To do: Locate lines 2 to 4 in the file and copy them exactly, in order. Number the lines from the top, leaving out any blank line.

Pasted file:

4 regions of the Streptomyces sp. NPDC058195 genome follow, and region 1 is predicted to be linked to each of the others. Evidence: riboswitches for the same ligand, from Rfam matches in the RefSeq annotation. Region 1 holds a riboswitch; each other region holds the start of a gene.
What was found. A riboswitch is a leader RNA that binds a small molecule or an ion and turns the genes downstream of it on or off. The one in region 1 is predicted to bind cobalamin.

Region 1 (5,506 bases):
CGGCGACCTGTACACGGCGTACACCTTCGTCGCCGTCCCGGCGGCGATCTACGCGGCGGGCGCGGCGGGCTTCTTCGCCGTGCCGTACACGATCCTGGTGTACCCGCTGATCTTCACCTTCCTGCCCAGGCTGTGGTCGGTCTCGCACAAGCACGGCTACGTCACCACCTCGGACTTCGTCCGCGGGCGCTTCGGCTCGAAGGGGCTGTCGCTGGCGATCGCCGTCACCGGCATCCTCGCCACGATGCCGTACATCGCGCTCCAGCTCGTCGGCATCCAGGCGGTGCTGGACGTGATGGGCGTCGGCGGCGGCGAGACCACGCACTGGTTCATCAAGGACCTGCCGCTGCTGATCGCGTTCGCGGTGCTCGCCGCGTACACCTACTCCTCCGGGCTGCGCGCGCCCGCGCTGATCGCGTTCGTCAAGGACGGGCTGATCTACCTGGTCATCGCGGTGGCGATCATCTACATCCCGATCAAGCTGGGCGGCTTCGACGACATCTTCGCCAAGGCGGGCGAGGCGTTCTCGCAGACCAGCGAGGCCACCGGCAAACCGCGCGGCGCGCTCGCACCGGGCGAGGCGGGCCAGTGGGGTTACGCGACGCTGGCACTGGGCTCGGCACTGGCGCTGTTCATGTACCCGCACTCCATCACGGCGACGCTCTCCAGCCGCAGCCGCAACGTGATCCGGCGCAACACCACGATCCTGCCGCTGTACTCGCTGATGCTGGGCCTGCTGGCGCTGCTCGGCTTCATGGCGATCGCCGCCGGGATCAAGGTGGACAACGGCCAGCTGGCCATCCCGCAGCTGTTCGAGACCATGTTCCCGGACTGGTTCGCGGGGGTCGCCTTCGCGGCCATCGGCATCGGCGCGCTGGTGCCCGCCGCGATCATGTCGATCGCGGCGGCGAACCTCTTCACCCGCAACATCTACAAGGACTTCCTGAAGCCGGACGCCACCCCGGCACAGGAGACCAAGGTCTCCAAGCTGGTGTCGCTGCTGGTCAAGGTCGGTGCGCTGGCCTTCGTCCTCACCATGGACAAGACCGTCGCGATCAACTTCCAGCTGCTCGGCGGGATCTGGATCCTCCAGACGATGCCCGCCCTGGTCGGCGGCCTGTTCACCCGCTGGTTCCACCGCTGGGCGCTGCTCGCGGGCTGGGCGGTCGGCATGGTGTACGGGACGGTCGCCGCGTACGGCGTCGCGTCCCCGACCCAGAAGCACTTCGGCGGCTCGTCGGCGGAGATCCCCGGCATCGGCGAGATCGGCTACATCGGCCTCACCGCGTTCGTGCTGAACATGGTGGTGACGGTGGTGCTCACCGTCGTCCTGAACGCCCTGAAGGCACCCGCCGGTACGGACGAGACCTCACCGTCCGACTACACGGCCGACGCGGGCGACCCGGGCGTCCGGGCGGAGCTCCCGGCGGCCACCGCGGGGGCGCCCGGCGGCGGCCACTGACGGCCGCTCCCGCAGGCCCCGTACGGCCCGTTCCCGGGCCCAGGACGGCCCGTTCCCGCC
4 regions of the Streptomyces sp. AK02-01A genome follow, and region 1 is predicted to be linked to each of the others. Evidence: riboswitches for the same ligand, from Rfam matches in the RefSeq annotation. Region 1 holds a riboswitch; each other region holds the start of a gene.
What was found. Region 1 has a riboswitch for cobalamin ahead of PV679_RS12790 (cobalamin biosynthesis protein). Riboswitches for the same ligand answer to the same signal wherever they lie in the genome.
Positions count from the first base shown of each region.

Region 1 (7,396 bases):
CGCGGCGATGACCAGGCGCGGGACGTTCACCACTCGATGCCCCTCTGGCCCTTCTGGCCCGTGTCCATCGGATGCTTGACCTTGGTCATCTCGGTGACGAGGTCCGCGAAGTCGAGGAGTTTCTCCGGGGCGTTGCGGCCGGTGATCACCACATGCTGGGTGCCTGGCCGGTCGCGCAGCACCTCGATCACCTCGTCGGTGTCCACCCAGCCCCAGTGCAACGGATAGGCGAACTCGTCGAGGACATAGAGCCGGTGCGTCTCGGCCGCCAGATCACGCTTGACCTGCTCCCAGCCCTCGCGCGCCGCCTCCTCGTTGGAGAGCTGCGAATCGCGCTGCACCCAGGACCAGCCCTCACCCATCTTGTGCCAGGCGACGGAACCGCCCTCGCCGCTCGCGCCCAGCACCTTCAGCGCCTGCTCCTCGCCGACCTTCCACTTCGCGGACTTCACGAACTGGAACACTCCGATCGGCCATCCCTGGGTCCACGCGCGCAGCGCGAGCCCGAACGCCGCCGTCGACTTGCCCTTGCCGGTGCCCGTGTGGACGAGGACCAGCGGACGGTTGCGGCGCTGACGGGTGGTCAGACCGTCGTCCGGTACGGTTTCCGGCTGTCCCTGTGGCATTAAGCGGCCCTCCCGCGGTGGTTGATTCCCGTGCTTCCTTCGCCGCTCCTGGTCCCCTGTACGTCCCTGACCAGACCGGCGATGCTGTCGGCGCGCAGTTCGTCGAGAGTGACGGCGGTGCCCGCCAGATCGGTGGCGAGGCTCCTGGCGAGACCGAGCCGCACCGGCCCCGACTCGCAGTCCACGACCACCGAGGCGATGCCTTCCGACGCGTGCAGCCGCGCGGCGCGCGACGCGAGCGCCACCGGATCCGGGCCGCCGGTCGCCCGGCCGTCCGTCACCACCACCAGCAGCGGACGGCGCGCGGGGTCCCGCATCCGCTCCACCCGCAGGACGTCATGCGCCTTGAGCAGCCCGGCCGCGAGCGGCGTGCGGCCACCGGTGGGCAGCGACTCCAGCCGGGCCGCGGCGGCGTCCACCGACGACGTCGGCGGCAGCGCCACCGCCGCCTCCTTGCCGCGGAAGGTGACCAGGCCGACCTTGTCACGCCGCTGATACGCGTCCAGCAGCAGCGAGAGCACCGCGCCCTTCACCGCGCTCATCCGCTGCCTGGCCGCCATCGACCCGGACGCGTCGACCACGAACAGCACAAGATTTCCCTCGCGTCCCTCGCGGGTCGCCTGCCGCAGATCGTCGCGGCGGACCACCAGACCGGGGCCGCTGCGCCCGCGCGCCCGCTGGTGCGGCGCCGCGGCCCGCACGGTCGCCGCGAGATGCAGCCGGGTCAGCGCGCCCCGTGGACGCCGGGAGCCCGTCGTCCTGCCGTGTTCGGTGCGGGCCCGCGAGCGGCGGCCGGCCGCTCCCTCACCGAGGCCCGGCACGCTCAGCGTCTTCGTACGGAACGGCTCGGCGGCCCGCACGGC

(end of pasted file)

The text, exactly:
What was found. A riboswitch is a leader RNA that binds a small molecule or an ion and turns the genes downstream of it on or off. The one in region 1 is predicted to bind cobalamin.

Region 1 (5,506 bases):
CGGCGACCTGTACACGGCGTACACCTTCGTCGCCGTCCCGGCGGCGATCTACGCGGCGGGCGCGGCGGGCTTCTTCGCCGTGCCGTACACGATCCTGGTGTACCCGCTGATCTTCACCTTCCTGCCCAGGCTGTGGTCGGTCTCGCACAAGCACGGCTACGTCACCACCTCGGACTTCGTCCGCGGGCGCTTCGGCTCGAAGGGGCTGTCGCTGGCGATCGCCGTCACCGGCATCCTCGCCACGATGCCGTACATCGCGCTCCAGCTCGTCGGCATCCAGGCGGTGCTGGACGTGATGGGCGTCGGCGGCGGCGAGACCACGCACTGGTTCATCAAGGACCTGCCGCTGCTGATCGCGTTCGCGGTGCTCGCCGCGTACACCTACTCCTCCGGGCTGCGCGCGCCCGCGCTGATCGCGTTCGTCAAGGACGGGCTGATCTACCTGGTCATCGCGGTGGCGATCATCTACATCCCGATCAAGCTGGGCGGCTTCGACGACATCTTCGCCAAGGCGGGCGAGGCGTTCTCGCAGACCAGCGAGGCCACCGGCAAACCGCGCGGCGCGCTCGCACCGGGCGAGGCGGGCCAGTGGGGTTACGCGACGCTGGCACTGGGCTCGGCACTGGCGCTGTTCATGTACCCGCACTCCATCACGGCGACGCTCTCCAGCCGCAGCCGCAACGTGATCCGGCGCAACACCACGATCCTGCCGCTGTACTCGCTGATGCTGGGCCTGCTGGCGCTGCTCGGCTTCATGGCGATCGCCGCCGGGATCAAGGTGGACAACGGCCAGCTGGCCATCCCGCAGCTGTTCGAGACCATGTTCCCGGACTGGTTCGCGGGGGTCGCCTTCGCGGCCATCGGCATCGGCGCGCTGGTGCCCGCCGCGATCATGTCGATCGCGGCGGCGAACCTCTTCACCCGCAACATCTACAAGGACTTCCTGAAGCCGGACGCCACCCCGGCACAGGAGACCAAGGTCTCCAAGCTGGTGTCGCTGCTGGTCAAGGTCGGTGCGCTGGCCTTCGTCCTCACCATGGACAAGACCGTCGCGATCAACTTCCAGCTGCTCGGCGGGATCTGGATCCTCCAGACGATGCCCGCCCTGGTCGGCGGCCTGTTCACCCGCTGGTTCCACCGCTGGGCGCTGCTCGCGGGCTGGGCGGTCGGCATGGTGTACGGGACGGTCGCCGCGTACGGCGTCGCGTCCCCGACCCAGAAGCACTTCGGCGGCTCGTCGGCGGAGATCCCCGGCATCGGCGAGATCGGCTACATCGGCCTCACCGCGTTCGTGCTGAACATGGTGGTGACGGTGGTGCTCACCGTCGTCCTGAACGCCCTGAAGGCACCCGCCGGTACGGACGAGACCTCACCGTCCGACTACACGGCCGACGCGGGCGACCCGGGCGTCCGGGCGGAGCTCCCGGCGGCCACCGCGGGGGCGCCCGGCGGCGGCCACTGACGGCCGCTCCCGCAGGCCCCGTACGGCCCGTTCCCGGGCCCAGGACGGCCCGTTCCCGCC